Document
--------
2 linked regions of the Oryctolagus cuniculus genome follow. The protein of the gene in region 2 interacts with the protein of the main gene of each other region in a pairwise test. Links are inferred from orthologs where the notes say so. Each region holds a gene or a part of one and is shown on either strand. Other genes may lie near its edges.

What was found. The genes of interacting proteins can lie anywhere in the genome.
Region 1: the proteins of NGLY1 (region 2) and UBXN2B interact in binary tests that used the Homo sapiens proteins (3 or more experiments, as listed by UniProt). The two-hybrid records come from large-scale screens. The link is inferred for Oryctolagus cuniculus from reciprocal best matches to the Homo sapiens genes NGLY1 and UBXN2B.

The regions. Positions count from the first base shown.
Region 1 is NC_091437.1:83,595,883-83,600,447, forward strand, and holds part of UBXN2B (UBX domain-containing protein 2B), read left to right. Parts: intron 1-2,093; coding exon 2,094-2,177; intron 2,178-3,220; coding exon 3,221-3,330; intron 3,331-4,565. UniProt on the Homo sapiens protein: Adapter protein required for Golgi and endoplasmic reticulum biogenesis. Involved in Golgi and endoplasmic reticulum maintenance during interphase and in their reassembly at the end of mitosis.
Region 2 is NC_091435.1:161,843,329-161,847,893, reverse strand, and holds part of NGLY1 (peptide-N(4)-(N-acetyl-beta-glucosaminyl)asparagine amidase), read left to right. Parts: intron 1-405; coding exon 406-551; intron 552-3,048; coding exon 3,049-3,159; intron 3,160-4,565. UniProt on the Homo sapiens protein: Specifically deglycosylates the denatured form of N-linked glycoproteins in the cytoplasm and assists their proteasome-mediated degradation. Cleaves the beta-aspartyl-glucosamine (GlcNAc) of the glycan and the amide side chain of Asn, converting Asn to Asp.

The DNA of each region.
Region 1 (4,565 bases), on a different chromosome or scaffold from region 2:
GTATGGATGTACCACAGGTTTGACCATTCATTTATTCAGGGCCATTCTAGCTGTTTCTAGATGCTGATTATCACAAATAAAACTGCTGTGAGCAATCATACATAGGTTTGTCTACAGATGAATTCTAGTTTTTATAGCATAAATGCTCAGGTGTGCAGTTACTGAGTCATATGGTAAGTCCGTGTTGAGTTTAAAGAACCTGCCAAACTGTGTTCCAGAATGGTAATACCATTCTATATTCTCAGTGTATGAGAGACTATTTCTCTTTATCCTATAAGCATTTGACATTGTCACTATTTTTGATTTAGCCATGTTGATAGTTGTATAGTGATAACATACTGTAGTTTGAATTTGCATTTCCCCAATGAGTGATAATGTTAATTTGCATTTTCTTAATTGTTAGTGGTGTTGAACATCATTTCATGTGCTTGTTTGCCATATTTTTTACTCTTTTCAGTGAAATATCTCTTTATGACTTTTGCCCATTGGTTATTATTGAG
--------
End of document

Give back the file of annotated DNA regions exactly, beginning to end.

2 linked regions of the Oryctolagus cuniculus genome follow. The protein of the gene in region 2 interacts with the protein of the main gene of each other region in a pairwise test. Links are inferred from orthologs where the notes say so. Each region holds a gene or a part of one and is shown on either strand. Other genes may lie near its edges.

What was found. The genes of interacting proteins can lie anywhere in the genome.
Region 1: the proteins of NGLY1 (region 2) and UBXN2B interact in binary tests that used the Homo sapiens proteins (3 or more experiments, as listed by UniProt). The two-hybrid records come from large-scale screens. The link is inferred for Oryctolagus cuniculus from reciprocal best matches to the Homo sapiens genes NGLY1 and UBXN2B.

The regions. Positions count from the first base shown.
Region 1 is NC_091437.1:83,595,883-83,600,447, forward strand, and holds part of UBXN2B (UBX domain-containing protein 2B), read left to right. Parts: intron 1-2,093; coding exon 2,094-2,177; intron 2,178-3,220; coding exon 3,221-3,330; intron 3,331-4,565. UniProt on the Homo sapiens protein: Adapter protein required for Golgi and endoplasmic reticulum biogenesis. Involved in Golgi and endoplasmic reticulum maintenance during interphase and in their reassembly at the end of mitosis.
Region 2 is NC_091435.1:161,843,329-161,847,893, reverse strand, and holds part of NGLY1 (peptide-N(4)-(N-acetyl-beta-glucosaminyl)asparagine amidase), read left to right. Parts: intron 1-405; coding exon 406-551; intron 552-3,048; coding exon 3,049-3,159; intron 3,160-4,565. UniProt on the Homo sapiens protein: Specifically deglycosylates the denatured form of N-linked glycoproteins in the cytoplasm and assists their proteasome-mediated degradation. Cleaves the beta-aspartyl-glucosamine (GlcNAc) of the glycan and the amide side chain of Asn, converting Asn to Asp.

The DNA of each region.
Region 1 (4,565 bases), on a different chromosome or scaffold from region 2:
GTATGGATGTACCACAGGTTTGACCATTCATTTATTCAGGGCCATTCTAGCTGTTTCTAGATGCTGATTATCACAAATAAAACTGCTGTGAGCAATCATACATAGGTTTGTCTACAGATGAATTCTAGTTTTTATAGCATAAATGCTCAGGTGTGCAGTTACTGAGTCATATGGTAAGTCCGTGTTGAGTTTAAAGAACCTGCCAAACTGTGTTCCAGAATGGTAATACCATTCTATATTCTCAGTGTATGAGAGACTATTTCTCTTTATCCTATAAGCATTTGACATTGTCACTATTTTTGATTTAGCCATGTTGATAGTTGTATAGTGATAACATACTGTAGTTTGAATTTGCATTTCCCCAATGAGTGATAATGTTAATTTGCATTTTCTTAATTGTTAGTGGTGTTGAACATCATTTCATGTGCTTGTTTGCCATATTTTTTACTCTTTTCAGTGAAATATCTCTTTATGACTTTTGCCCATTGGTTATTATTGAG